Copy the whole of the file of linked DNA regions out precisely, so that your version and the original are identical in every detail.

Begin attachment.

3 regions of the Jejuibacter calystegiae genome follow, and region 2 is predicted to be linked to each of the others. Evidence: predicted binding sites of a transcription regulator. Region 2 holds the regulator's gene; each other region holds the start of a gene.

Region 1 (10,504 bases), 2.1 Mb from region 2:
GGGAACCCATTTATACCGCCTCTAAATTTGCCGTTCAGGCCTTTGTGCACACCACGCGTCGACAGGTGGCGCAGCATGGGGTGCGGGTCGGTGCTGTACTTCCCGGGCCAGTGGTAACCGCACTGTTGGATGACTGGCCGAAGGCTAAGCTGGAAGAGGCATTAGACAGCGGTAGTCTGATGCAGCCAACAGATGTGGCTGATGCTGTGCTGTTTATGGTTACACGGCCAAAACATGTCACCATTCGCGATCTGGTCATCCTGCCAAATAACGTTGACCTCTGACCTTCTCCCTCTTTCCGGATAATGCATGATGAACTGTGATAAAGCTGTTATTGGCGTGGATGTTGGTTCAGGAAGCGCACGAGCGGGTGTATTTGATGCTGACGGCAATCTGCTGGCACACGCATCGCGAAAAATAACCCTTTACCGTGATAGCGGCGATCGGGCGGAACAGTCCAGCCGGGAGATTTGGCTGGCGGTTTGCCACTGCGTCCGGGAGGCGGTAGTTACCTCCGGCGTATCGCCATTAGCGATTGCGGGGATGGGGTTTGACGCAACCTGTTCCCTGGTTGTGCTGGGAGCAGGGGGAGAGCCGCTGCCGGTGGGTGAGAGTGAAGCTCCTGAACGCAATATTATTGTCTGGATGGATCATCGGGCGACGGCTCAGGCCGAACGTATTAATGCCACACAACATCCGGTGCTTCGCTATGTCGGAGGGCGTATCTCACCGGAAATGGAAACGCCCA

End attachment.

3 regions of the Jejuibacter calystegiae genome follow, and region 2 is predicted to be linked to each of the others. Evidence: predicted binding sites of a transcription regulator. Region 2 holds the regulator's gene; each other region holds the start of a gene.

Region 1 (10,504 bases), 2.1 Mb from region 2:
GGGAACCCATTTATACCGCCTCTAAATTTGCCGTTCAGGCCTTTGTGCACACCACGCGTCGACAGGTGGCGCAGCATGGGGTGCGGGTCGGTGCTGTACTTCCCGGGCCAGTGGTAACCGCACTGTTGGATGACTGGCCGAAGGCTAAGCTGGAAGAGGCATTAGACAGCGGTAGTCTGATGCAGCCAACAGATGTGGCTGATGCTGTGCTGTTTATGGTTACACGGCCAAAACATGTCACCATTCGCGATCTGGTCATCCTGCCAAATAACGTTGACCTCTGACCTTCTCCCTCTTTCCGGATAATGCATGATGAACTGTGATAAAGCTGTTATTGGCGTGGATGTTGGTTCAGGAAGCGCACGAGCGGGTGTATTTGATGCTGACGGCAATCTGCTGGCACACGCATCGCGAAAAATAACCCTTTACCGTGATAGCGGCGATCGGGCGGAACAGTCCAGCCGGGAGATTTGGCTGGCGGTTTGCCACTGCGTCCGGGAGGCGGTAGTTACCTCCGGCGTATCGCCATTAGCGATTGCGGGGATGGGGTTTGACGCAACCTGTTCCCTGGTTGTGCTGGGAGCAGGGGGAGAGCCGCTGCCGGTGGGTGAGAGTGAAGCTCCTGAACGCAATATTATTGTCTGGATGGATCATCGGGCGACGGCTCAGGCCGAACGTATTAATGCCACACAACATCCGGTGCTTCGCTATGTCGGAGGGCGTATCTCACCGGAAATGGAAACGCCCA